Written by Hannah Bain
CFK established its water, sanitation, and hygiene (WASH) initiatives in 2014, targeting households with expecting mothers and children under five and seeking to reduce the cases of diarrheal diseases in the community. The wide-reaching project spans our complementary programs, improving health, increasing access to quality education, and empowering girls and young women with accurate information.
In honor of Giving Tuesday 2020, we’re raising money for our WASH program, which has brought clean water and soap to approximately 1,000 households in Kibera this year. Continue reading to see why we believe in investing in WASH.
1.) It saves lives
Investing in WASH is one of the most effective ways to reduce preventable deaths. Every day, 2,195 children die from diarrheal diseases, which are the second leading cause of death for children under the age of five. Approximately 88% of these deaths are attributed to unsafe water and poor sanitation and hygiene. While WASH initiatives alone cannot completely address this tragedy, estimates indicate that diarrhea-related deaths could be cut in half if everyone washed their hands with soap and water.
Investments in WASH also help prevent the spread of foodborne illnesses, communicable diseases such as cholera, and respiratory infections such as COVID-19.
2.) It is a human right
In 2010, the United Nations recognized access to water and sanitation as human rights and classified them as “essential to the realization of all human rights.” Despite the decade-old declaration, about 2.2 billion people still lack access to safe drinking water, and more than half of the global population lacks access to safe sanitation services.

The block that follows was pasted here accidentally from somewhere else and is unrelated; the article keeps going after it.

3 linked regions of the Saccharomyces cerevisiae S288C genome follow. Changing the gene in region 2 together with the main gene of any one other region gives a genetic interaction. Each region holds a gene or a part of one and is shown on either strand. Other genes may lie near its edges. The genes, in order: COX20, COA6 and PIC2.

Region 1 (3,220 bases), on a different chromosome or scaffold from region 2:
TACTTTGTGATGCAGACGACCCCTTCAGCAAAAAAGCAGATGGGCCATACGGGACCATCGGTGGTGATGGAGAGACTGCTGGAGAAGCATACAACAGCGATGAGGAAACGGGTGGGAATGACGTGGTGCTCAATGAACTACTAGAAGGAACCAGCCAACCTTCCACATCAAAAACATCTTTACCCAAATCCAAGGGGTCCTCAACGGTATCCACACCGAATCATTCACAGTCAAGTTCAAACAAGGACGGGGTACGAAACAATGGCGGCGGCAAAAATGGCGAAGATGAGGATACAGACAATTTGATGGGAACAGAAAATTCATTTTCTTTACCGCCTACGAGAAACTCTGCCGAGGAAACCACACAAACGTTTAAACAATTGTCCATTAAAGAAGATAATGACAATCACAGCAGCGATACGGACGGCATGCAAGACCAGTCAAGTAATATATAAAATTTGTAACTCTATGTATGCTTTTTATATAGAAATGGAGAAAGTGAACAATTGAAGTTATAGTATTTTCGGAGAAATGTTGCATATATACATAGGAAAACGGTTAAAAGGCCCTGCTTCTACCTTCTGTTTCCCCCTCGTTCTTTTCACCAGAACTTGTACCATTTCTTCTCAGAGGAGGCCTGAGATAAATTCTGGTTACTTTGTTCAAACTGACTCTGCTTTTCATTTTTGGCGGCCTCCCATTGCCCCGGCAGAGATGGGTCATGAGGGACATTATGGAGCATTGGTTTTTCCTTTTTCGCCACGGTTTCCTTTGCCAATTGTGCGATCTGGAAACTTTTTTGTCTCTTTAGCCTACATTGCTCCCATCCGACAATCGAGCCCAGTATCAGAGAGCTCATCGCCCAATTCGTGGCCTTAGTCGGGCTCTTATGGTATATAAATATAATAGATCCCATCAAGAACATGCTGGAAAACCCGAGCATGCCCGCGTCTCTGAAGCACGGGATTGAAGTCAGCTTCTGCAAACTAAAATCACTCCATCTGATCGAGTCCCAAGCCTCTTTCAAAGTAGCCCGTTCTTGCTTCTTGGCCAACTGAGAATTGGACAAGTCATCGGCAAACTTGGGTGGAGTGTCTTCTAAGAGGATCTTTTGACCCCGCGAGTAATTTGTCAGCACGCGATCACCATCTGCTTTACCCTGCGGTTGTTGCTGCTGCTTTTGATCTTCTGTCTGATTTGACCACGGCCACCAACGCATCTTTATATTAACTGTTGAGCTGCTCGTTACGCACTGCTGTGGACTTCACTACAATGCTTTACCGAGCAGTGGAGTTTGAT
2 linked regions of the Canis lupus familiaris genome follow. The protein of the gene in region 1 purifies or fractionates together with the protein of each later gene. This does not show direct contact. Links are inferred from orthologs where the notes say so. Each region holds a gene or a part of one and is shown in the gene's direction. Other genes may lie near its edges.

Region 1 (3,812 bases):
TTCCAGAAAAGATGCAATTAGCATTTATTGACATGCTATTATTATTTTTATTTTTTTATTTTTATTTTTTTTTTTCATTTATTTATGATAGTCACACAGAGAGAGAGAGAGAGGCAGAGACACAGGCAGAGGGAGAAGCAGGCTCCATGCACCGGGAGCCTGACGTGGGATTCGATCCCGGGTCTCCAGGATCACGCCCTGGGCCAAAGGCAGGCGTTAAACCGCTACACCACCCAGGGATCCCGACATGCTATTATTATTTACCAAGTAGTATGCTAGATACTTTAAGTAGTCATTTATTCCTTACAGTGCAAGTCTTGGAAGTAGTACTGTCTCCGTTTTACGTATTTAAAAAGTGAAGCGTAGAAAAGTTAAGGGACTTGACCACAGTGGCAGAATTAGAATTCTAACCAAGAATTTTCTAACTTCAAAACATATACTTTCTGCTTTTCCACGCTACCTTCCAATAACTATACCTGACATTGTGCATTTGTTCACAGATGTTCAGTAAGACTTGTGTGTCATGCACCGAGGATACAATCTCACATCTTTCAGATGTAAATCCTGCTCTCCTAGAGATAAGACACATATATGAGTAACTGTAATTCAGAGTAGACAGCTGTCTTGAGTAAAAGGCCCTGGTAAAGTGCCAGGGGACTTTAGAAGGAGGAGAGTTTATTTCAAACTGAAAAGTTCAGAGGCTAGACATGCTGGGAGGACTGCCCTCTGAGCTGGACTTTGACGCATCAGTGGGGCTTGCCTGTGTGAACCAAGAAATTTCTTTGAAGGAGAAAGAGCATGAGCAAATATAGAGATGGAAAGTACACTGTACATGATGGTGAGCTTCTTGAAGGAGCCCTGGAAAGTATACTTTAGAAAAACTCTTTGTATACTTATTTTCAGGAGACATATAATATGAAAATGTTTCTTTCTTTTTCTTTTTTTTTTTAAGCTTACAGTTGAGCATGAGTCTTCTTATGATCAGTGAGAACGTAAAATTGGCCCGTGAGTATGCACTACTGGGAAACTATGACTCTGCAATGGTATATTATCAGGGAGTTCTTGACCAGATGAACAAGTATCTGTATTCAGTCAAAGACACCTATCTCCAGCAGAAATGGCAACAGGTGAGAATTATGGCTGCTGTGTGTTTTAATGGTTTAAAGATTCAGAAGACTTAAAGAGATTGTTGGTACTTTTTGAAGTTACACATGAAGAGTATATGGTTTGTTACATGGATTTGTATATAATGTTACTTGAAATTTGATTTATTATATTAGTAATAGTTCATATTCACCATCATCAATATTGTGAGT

3.) It addresses various inequities
While many primarily view WASH as a health concern, access to water, sanitation, and hygiene also impacts social dynamics and economic opportunities.
For example, limited access to WASH disproportionately impacts women and girls. In Sub-Saharan Africa, women and girls are often tasked with procuring water, cooking, and cleaning for their households, leaving them less time to attend school, hold a steady job, or develop relevant skills for work outside the home. Even when girls do attend school or have a job, lack of access to appropriate hygiene can force them to miss class or work during menstruation.
Though increasing access to WASH is not a simple solution to gender inequality, investments in WASH can help address part of the socio-economic issue by allowing women and girls to pursue greater opportunities.
4.) It has a high return on investment
WASH initiatives are typically cost-effective and feasible to implement in diverse environments around the world. According to the Centers for Disease Control and Prevention, every dollar invested in WASH services generates returns ranging from $5 to $46 USD due to decreased healthcare costs and increased productivity.
Worldwide, women and girls spend 200 million hours every day collecting water. Reducing the water burden allows these individuals to invest time into other activities such as school, work, and family care, which can improve long-term health outcomes and lead to greater economic opportunities.